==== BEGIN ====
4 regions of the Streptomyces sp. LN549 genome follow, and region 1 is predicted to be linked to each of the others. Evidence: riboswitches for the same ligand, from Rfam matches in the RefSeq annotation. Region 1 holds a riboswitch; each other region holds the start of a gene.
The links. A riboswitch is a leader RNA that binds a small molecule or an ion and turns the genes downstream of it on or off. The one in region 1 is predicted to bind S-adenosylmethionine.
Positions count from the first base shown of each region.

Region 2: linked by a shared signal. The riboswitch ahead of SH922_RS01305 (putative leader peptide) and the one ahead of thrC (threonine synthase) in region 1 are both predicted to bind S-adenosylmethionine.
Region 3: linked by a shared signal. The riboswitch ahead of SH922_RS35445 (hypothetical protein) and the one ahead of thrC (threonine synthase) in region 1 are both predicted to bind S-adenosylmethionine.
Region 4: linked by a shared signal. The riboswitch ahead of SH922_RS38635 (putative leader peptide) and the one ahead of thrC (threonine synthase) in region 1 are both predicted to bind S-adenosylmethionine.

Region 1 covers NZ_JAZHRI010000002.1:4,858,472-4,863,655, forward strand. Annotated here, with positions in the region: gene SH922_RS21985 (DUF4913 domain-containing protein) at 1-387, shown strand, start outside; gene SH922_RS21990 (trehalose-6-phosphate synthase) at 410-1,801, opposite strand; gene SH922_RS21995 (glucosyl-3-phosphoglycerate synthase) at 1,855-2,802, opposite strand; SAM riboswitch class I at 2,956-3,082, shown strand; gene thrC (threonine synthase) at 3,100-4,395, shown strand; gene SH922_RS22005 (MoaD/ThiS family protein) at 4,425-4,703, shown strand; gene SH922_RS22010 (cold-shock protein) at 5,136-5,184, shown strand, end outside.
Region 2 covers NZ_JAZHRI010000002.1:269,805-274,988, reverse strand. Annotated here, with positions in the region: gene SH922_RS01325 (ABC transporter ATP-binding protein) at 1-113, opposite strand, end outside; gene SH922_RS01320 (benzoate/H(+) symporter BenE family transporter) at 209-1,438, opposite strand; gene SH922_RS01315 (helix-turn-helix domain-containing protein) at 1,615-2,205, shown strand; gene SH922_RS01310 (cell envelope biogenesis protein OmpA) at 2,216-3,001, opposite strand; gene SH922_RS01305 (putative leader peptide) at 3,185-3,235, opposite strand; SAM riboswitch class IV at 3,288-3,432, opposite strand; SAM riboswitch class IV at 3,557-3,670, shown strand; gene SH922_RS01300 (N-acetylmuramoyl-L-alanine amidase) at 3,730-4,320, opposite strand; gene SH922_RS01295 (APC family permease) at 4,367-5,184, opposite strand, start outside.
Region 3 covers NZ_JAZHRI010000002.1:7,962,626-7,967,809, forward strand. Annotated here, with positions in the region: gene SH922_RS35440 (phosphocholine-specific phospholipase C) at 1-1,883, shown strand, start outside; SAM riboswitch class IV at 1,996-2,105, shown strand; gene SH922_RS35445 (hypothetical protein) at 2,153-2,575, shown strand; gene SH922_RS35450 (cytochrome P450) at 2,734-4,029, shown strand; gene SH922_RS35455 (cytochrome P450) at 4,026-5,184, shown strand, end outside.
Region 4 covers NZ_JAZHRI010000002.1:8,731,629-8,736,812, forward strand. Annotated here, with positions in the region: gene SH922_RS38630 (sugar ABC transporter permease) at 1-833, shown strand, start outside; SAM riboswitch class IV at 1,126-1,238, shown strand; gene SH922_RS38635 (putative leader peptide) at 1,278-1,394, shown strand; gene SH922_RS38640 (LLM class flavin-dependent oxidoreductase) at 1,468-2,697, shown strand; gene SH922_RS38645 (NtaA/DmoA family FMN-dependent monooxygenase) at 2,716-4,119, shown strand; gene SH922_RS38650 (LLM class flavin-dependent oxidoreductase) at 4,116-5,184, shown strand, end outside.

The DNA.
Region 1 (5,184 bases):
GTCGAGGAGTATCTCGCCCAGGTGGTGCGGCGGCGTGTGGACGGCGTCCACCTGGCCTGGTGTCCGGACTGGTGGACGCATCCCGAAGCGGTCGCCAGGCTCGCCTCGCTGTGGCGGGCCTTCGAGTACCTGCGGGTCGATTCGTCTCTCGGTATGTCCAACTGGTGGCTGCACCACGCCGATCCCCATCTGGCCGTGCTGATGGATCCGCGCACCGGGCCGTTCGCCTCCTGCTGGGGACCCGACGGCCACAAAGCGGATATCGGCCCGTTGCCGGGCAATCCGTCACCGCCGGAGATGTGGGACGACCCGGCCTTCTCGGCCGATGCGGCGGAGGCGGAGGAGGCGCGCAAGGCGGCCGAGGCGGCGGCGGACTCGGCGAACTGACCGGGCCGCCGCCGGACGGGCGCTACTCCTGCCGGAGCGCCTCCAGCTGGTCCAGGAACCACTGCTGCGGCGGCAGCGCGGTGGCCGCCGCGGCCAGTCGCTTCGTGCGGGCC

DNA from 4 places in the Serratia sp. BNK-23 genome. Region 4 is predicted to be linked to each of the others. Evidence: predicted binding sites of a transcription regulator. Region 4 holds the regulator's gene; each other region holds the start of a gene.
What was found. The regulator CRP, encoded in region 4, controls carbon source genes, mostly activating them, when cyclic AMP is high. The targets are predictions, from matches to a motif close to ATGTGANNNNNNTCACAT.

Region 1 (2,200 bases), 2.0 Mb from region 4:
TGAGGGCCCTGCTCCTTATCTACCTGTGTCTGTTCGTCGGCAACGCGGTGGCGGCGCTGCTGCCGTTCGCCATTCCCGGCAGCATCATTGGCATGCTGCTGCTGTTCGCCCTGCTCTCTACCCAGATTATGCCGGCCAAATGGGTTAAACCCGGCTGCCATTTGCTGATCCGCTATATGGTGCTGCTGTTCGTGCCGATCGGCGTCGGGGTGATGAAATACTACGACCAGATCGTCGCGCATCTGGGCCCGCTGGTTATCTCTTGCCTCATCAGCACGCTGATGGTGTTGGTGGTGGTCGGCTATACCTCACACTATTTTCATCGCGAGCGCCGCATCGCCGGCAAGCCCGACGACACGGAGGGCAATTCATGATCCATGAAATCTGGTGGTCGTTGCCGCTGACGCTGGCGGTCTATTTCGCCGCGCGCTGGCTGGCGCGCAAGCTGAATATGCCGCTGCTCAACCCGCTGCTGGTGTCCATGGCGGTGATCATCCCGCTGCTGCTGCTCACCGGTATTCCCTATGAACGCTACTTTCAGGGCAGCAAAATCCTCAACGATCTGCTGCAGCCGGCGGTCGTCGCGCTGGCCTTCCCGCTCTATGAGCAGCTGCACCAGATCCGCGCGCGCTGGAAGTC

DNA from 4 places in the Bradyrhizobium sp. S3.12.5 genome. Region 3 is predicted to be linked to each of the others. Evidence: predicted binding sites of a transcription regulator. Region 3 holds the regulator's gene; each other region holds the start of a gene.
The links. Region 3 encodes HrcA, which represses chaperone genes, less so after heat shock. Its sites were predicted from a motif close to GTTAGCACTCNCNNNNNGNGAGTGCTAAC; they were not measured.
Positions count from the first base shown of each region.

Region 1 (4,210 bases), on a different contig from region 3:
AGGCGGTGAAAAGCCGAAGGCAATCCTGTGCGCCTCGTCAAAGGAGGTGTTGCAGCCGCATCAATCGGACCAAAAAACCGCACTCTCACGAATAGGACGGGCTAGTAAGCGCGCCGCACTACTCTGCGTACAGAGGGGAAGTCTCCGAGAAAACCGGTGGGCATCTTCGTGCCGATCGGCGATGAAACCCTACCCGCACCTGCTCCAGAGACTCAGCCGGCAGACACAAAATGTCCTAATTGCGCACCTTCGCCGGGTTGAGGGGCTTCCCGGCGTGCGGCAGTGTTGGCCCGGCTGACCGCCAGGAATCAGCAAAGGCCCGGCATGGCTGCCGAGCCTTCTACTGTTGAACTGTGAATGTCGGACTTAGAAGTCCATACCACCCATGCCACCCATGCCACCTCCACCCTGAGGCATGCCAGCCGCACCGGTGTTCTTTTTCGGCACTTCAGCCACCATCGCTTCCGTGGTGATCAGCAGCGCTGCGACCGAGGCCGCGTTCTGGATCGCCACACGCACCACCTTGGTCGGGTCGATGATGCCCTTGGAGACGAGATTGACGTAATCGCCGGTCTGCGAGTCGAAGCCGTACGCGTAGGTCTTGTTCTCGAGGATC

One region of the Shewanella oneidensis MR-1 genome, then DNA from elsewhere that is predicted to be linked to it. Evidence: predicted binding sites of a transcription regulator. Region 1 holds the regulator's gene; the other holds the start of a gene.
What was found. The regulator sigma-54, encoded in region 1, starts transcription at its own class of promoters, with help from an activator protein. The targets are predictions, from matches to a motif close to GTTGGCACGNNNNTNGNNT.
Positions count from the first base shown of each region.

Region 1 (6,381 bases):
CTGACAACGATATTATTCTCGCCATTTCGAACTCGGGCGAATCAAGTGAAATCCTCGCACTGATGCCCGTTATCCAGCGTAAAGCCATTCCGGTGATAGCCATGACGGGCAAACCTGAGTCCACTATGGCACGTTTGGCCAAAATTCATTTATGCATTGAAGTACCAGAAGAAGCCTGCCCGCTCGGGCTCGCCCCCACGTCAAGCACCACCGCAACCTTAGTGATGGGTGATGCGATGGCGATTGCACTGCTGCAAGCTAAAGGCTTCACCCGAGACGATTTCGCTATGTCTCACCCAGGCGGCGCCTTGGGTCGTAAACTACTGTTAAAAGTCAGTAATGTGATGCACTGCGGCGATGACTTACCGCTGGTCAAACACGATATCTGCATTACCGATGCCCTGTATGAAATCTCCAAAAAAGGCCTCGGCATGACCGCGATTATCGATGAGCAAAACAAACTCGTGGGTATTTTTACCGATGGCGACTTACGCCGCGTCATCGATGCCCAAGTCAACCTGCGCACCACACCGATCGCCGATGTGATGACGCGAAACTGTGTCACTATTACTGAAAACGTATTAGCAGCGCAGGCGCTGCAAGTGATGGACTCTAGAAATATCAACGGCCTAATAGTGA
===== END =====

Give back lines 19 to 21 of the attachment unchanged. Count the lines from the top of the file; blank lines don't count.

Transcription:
The links. Region 3 encodes HrcA, which represses chaperone genes, less so after heat shock. Its sites were predicted from a motif close to GTTAGCACTCNCNNNNNGNGAGTGCTAAC; they were not measured.
Positions count from the first base shown of each region.

Region 1 (4,210 bases), on a different contig from region 3: